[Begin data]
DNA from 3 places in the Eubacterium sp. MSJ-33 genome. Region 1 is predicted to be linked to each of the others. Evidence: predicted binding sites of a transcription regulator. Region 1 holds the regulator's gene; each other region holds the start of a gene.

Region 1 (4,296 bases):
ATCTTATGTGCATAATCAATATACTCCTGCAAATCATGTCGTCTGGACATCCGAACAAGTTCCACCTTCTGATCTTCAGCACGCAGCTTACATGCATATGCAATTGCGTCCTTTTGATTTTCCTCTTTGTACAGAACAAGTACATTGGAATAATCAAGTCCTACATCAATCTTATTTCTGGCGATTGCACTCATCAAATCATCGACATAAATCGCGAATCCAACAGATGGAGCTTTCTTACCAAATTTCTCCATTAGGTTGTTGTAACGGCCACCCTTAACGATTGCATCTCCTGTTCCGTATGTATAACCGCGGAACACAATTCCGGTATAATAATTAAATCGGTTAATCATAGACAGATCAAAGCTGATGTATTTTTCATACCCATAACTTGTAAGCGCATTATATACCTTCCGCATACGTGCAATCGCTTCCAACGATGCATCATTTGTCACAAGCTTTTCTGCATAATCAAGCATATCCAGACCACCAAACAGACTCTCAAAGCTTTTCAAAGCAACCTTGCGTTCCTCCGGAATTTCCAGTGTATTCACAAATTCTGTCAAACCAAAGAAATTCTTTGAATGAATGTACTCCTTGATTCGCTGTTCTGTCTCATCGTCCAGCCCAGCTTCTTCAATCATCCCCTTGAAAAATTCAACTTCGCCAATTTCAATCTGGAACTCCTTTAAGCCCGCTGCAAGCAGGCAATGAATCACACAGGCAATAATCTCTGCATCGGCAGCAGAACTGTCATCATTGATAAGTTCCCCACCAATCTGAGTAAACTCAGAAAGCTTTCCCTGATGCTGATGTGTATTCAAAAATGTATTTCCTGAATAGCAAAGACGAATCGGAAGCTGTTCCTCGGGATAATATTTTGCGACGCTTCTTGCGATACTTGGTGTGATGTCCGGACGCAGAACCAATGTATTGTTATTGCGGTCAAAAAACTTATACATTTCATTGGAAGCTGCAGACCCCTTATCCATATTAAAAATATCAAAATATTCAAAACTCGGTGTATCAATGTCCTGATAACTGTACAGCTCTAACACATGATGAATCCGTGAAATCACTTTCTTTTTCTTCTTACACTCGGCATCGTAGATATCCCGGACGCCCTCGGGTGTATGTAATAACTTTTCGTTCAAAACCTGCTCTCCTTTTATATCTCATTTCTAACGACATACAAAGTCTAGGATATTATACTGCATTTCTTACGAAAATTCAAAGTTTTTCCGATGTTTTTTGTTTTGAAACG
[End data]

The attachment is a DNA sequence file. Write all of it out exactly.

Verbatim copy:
DNA from 3 places in the Eubacterium sp. MSJ-33 genome. Region 1 is predicted to be linked to each of the others. Evidence: predicted binding sites of a transcription regulator. Region 1 holds the regulator's gene; each other region holds the start of a gene.

Region 1 (4,296 bases):
ATCTTATGTGCATAATCAATATACTCCTGCAAATCATGTCGTCTGGACATCCGAACAAGTTCCACCTTCTGATCTTCAGCACGCAGCTTACATGCATATGCAATTGCGTCCTTTTGATTTTCCTCTTTGTACAGAACAAGTACATTGGAATAATCAAGTCCTACATCAATCTTATTTCTGGCGATTGCACTCATCAAATCATCGACATAAATCGCGAATCCAACAGATGGAGCTTTCTTACCAAATTTCTCCATTAGGTTGTTGTAACGGCCACCCTTAACGATTGCATCTCCTGTTCCGTATGTATAACCGCGGAACACAATTCCGGTATAATAATTAAATCGGTTAATCATAGACAGATCAAAGCTGATGTATTTTTCATACCCATAACTTGTAAGCGCATTATATACCTTCCGCATACGTGCAATCGCTTCCAACGATGCATCATTTGTCACAAGCTTTTCTGCATAATCAAGCATATCCAGACCACCAAACAGACTCTCAAAGCTTTTCAAAGCAACCTTGCGTTCCTCCGGAATTTCCAGTGTATTCACAAATTCTGTCAAACCAAAGAAATTCTTTGAATGAATGTACTCCTTGATTCGCTGTTCTGTCTCATCGTCCAGCCCAGCTTCTTCAATCATCCCCTTGAAAAATTCAACTTCGCCAATTTCAATCTGGAACTCCTTTAAGCCCGCTGCAAGCAGGCAATGAATCACACAGGCAATAATCTCTGCATCGGCAGCAGAACTGTCATCATTGATAAGTTCCCCACCAATCTGAGTAAACTCAGAAAGCTTTCCCTGATGCTGATGTGTATTCAAAAATGTATTTCCTGAATAGCAAAGACGAATCGGAAGCTGTTCCTCGGGATAATATTTTGCGACGCTTCTTGCGATACTTGGTGTGATGTCCGGACGCAGAACCAATGTATTGTTATTGCGGTCAAAAAACTTATACATTTCATTGGAAGCTGCAGACCCCTTATCCATATTAAAAATATCAAAATATTCAAAACTCGGTGTATCAATGTCCTGATAACTGTACAGCTCTAACACATGATGAATCCGTGAAATCACTTTCTTTTTCTTCTTACACTCGGCATCGTAGATATCCCGGACGCCCTCGGGTGTATGTAATAACTTTTCGTTCAAAACCTGCTCTCCTTTTATATCTCATTTCTAACGACATACAAAGTCTAGGATATTATACTGCATTTCTTACGAAAATTCAAAGTTTTTCCGATGTTTTTTGTTTTGAAACG